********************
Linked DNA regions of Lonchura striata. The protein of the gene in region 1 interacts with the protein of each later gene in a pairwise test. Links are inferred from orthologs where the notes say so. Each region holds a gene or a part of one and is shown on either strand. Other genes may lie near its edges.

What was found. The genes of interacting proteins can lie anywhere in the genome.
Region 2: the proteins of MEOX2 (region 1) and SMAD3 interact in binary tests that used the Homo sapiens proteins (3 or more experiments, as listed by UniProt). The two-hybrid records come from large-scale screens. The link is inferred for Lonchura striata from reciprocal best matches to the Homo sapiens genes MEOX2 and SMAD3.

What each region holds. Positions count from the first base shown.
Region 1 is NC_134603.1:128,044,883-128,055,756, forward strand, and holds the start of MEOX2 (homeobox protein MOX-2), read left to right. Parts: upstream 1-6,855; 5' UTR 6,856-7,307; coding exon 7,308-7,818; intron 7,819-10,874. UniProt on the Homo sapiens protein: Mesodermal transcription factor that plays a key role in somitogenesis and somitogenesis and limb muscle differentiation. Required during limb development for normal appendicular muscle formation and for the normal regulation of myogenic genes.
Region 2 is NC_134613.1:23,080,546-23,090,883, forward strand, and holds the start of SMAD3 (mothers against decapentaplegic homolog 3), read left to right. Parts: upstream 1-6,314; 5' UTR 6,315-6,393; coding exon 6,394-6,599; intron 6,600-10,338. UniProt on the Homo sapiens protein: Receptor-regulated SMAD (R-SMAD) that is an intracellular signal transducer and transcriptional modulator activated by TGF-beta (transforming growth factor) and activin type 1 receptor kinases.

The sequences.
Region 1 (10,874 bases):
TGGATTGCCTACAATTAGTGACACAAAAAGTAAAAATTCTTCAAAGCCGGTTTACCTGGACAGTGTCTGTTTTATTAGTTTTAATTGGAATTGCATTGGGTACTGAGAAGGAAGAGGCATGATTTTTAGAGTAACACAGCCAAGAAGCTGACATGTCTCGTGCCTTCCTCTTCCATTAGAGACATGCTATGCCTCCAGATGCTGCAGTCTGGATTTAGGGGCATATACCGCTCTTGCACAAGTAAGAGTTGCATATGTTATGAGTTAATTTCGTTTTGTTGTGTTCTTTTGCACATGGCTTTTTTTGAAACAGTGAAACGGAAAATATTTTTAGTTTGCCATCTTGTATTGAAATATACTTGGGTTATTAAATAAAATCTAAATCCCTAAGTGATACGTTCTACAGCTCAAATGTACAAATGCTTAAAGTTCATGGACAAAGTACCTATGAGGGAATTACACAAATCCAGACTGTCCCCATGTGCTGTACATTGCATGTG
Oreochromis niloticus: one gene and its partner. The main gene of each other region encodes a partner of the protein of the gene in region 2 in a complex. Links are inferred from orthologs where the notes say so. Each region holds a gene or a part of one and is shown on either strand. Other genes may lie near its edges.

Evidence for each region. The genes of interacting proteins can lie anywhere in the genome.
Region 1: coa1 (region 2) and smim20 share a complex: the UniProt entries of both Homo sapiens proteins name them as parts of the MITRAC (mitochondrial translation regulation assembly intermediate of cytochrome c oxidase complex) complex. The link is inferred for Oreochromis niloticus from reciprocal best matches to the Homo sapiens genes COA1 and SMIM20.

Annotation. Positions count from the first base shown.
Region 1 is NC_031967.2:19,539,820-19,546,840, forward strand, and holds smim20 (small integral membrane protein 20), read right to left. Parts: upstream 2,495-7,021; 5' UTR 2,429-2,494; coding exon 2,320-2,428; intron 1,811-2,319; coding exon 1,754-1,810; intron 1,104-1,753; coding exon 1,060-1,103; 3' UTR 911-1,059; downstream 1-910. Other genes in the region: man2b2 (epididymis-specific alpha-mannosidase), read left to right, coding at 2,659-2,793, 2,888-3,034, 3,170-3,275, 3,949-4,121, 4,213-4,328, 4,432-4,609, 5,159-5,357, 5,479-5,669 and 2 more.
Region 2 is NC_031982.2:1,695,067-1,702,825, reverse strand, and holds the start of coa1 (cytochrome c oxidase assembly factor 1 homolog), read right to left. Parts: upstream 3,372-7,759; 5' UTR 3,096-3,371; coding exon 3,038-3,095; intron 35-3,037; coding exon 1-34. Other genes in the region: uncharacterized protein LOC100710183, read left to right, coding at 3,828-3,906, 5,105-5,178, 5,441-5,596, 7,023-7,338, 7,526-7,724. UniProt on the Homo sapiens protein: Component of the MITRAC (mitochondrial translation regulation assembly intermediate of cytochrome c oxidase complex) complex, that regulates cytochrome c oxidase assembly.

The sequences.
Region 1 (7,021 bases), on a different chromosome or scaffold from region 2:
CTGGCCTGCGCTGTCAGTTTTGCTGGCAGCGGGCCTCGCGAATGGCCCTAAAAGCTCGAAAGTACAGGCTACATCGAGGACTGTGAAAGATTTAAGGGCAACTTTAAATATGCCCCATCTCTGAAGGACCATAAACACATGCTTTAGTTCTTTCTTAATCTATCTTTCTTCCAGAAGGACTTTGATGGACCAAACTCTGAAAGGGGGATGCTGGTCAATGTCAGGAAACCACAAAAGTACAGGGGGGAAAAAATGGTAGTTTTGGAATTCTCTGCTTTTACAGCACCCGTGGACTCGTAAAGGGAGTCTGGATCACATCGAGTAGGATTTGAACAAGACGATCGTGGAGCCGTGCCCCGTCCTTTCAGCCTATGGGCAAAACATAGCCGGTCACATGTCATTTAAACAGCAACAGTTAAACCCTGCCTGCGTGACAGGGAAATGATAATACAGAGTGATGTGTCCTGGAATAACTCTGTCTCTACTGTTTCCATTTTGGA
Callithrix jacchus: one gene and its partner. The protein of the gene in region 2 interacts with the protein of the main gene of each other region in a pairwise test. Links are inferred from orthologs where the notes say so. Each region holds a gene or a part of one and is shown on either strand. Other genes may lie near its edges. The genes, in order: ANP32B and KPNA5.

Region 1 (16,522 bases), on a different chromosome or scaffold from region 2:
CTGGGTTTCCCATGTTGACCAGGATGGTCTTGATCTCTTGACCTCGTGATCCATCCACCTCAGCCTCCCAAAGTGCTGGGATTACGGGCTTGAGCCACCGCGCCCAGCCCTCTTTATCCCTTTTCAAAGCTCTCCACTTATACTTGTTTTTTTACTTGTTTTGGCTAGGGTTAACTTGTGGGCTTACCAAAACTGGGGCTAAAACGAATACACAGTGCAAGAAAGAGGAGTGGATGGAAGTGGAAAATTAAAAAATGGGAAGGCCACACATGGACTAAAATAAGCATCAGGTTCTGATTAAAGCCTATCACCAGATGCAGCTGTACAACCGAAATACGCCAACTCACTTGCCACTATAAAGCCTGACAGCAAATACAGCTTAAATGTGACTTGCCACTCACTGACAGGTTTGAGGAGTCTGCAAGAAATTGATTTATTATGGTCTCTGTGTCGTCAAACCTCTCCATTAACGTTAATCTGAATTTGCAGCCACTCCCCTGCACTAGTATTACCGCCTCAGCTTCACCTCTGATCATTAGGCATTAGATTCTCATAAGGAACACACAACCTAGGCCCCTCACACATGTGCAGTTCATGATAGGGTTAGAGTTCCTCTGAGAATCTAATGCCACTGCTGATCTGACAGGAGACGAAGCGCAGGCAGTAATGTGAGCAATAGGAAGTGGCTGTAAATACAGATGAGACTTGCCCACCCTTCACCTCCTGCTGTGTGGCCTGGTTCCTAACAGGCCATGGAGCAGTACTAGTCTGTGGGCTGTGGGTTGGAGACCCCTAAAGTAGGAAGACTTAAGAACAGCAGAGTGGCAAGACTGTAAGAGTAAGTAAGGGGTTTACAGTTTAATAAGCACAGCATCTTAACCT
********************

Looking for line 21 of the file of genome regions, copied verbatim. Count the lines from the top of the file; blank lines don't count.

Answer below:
CTGGGTTTCCCATGTTGACCAGGATGGTCTTGATCTCTTGACCTCGTGATCCATCCACCTCAGCCTCCCAAAGTGCTGGGATTACGGGCTTGAGCCACCGCGCCCAGCCCTCTTTATCCCTTTTCAAAGCTCTCCACTTATACTTGTTTTTTTACTTGTTTTGGCTAGGGTTAACTTGTGGGCTTACCAAAACTGGGGCTAAAACGAATACACAGTGCAAGAAAGAGGAGTGGATGGAAGTGGAAAATTAAAAAATGGGAAGGCCACACATGGACTAAAATAAGCATCAGGTTCTGATTAAAGCCTATCACCAGATGCAGCTGTACAACCGAAATACGCCAACTCACTTGCCACTATAAAGCCTGACAGCAAATACAGCTTAAATGTGACTTGCCACTCACTGACAGGTTTGAGGAGTCTGCAAGAAATTGATTTATTATGGTCTCTGTGTCGTCAAACCTCTCCATTAACGTTAATCTGAATTTGCAGCCACTCCCCTGCACTAGTATTACCGCCTCAGCTTCACCTCTGATCATTAGGCATTAGATTCTCATAAGGAACACACAACCTAGGCCCCTCACACATGTGCAGTTCATGATAGGGTTAGAGTTCCTCTGAGAATCTAATGCCACTGCTGATCTGACAGGAGACGAAGCGCAGGCAGTAATGTGAGCAATAGGAAGTGGCTGTAAATACAGATGAGACTTGCCCACCCTTCACCTCCTGCTGTGTGGCCTGGTTCCTAACAGGCCATGGAGCAGTACTAGTCTGTGGGCTGTGGGTTGGAGACCCCTAAAGTAGGAAGACTTAAGAACAGCAGAGTGGCAAGACTGTAAGAGTAAGTAAGGGGTTTACAGTTTAATAAGCACAGCATCTTAACCT